Granted, there's a lot of new stuff in this version of the app. The entire thing has been redesigned as the publisher shifts from Verizon to the NFL proper, starting with a new user interface and video options focused on the NFL Network. Read More
Wood block apps are a f*!#ing joke. Most of them don't even have mallet options or choices for wood weight or grain type. Fakeblock, which is now free on the Play Store...well, actually, it also doesn't have any of those options. But! It is still the most phenomenal block-of-wood-simulator that you will ever have the privilege of installing on your device.
We've been waiting for this app to launch ever since the big Cinco de Quatro event where CEO George Maharis announced that the app is "real" and encouraged us to "put up this wall." The company has already received several rounds of funding including $50,000 from an unnamed executive of a real estate company. Read More
A few months ago AT&T, T-Mobile, and Verizon all started blocking wireless tethering apps in the Android Market, making them unavailable for download on their respective devices. At that time, Sprint was the only carrier still allowing tethering apps to be installed without limitation -- but that time has come to an end. That's right, the Now Network has begun blocking the installation of wireless tethering apps from the Market on any device attached to its network.
While this is disheartening indeed, there is always a workaround. Sprint may be able to block specific apps in the Android Market, but it can't stop you from pulling an app directly from the web and sideloading it onto your device. Read More
Last week, the US Department of Justice filed an antitrust complaint against the proposed AT&T/T-Mobile deal. Naturally, Sprint was quite pleased by this, as it has been fighting this deal tooth-and-nail since its initial announcement. Now, The Now Network has filed its own suit to block the deal.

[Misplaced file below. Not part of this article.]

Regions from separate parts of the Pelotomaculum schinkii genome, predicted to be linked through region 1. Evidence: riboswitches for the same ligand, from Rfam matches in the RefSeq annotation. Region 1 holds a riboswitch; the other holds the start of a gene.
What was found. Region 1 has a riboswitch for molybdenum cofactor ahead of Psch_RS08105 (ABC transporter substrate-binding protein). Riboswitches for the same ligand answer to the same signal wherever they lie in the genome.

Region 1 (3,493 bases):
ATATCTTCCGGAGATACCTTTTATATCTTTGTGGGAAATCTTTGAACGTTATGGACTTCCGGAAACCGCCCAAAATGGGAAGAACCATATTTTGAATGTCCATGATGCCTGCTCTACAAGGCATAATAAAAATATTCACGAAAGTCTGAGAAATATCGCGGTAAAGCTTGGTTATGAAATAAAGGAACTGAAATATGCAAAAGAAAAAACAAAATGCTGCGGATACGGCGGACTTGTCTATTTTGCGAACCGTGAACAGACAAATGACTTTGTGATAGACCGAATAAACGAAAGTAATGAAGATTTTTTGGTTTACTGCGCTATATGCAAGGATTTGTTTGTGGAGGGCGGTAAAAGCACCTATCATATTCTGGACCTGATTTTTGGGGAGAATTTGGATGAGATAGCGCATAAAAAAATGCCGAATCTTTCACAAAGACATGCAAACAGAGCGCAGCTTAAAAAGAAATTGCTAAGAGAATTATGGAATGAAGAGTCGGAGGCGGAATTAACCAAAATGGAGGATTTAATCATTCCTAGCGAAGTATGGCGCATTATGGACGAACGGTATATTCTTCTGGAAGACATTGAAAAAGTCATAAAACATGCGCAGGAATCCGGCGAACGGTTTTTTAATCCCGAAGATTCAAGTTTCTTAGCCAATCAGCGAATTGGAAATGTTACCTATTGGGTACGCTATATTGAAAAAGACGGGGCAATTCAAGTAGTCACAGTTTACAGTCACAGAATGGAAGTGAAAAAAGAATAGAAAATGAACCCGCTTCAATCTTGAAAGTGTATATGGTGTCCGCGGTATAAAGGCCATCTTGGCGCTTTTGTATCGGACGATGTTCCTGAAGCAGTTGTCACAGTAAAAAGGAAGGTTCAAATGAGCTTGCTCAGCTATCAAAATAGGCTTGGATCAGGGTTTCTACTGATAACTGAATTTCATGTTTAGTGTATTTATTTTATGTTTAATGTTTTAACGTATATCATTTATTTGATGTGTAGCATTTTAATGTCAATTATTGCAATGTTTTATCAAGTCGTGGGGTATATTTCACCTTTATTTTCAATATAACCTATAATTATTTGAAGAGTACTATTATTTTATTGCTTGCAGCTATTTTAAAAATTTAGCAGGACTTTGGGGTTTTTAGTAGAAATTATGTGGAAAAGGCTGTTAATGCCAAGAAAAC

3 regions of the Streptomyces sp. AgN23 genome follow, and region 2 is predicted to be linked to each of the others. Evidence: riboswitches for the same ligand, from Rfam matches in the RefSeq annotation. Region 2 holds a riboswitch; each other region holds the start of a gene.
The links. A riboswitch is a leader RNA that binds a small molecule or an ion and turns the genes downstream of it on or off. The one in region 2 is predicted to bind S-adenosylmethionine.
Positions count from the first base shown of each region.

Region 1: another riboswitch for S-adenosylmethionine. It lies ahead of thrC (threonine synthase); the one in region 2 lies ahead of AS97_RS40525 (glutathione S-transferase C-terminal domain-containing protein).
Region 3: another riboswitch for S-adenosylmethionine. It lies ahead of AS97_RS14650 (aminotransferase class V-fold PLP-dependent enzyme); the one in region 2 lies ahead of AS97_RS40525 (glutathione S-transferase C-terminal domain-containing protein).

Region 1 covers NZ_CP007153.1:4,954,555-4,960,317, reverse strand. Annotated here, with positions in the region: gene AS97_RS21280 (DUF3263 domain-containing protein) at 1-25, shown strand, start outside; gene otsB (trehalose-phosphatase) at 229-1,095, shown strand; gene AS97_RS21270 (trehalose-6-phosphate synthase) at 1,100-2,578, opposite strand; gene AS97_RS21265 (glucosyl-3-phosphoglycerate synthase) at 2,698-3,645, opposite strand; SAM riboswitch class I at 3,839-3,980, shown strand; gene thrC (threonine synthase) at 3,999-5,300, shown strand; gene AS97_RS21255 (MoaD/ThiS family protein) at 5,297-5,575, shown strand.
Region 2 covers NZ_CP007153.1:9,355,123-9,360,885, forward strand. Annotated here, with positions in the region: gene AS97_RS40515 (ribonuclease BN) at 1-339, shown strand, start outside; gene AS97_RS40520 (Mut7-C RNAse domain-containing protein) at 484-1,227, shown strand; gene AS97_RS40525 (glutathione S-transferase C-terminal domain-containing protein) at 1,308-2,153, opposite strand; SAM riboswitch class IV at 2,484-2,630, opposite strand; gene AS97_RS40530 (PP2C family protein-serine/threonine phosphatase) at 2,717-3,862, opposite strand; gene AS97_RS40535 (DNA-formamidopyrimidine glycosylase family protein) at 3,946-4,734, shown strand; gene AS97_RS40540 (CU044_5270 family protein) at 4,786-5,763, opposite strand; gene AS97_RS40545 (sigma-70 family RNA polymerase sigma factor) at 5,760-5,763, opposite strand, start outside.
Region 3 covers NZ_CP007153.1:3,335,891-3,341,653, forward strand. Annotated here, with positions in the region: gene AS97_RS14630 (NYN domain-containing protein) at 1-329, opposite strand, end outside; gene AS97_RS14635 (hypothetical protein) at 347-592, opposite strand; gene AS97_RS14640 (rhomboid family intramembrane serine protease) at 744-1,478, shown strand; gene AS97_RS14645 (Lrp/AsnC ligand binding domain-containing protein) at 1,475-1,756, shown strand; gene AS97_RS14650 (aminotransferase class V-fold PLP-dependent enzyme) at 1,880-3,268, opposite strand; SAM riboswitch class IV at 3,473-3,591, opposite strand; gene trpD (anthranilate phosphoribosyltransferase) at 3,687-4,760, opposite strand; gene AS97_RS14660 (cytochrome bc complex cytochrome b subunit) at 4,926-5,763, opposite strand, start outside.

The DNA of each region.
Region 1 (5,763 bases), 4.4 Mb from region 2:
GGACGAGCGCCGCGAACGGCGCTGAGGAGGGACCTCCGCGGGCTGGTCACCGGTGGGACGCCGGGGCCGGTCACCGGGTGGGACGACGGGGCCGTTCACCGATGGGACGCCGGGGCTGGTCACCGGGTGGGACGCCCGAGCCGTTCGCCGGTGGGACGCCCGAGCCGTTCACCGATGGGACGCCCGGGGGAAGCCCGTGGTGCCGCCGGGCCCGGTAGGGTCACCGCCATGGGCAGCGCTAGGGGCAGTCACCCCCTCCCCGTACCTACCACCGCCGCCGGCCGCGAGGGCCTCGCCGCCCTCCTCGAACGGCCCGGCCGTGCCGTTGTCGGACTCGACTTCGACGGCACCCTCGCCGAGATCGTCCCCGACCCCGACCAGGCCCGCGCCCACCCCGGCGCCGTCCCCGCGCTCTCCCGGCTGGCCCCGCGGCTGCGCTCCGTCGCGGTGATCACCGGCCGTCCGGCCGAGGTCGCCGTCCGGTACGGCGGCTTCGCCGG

Sprint's lawsuit is focused on how this merger would affect both competition and the consumer market, citing that it would:
- Harm retail consumers and corporate customers by causing higher prices and less innovation.
- Entrench the duopoly control of AT&T and Verizon, the two "Ma Bell" descendants, of the almost one-quarter of a trillion dollar wireless market.
When the new Google Talk with voice and video calling was launched, those of you on T-Mobile who wanted to place calls on 3G quickly found out that it wasn't at all possible. Rather than connecting you to your dog for an afternoon chat, the application stubbornly insisted on only operating through a Wi-Fi connection. At Google I/O 2011, I was able to dig up some more technical details surrounding this limitation, even further upsetting hopeful customers. Bummer.
The light at the end of the tunnel appeared out of nowhere today, when reddit user ep311 was suddenly able to call a friend from his Nexus S running Android 2.3.4, all on 3G while driving home from work. Read More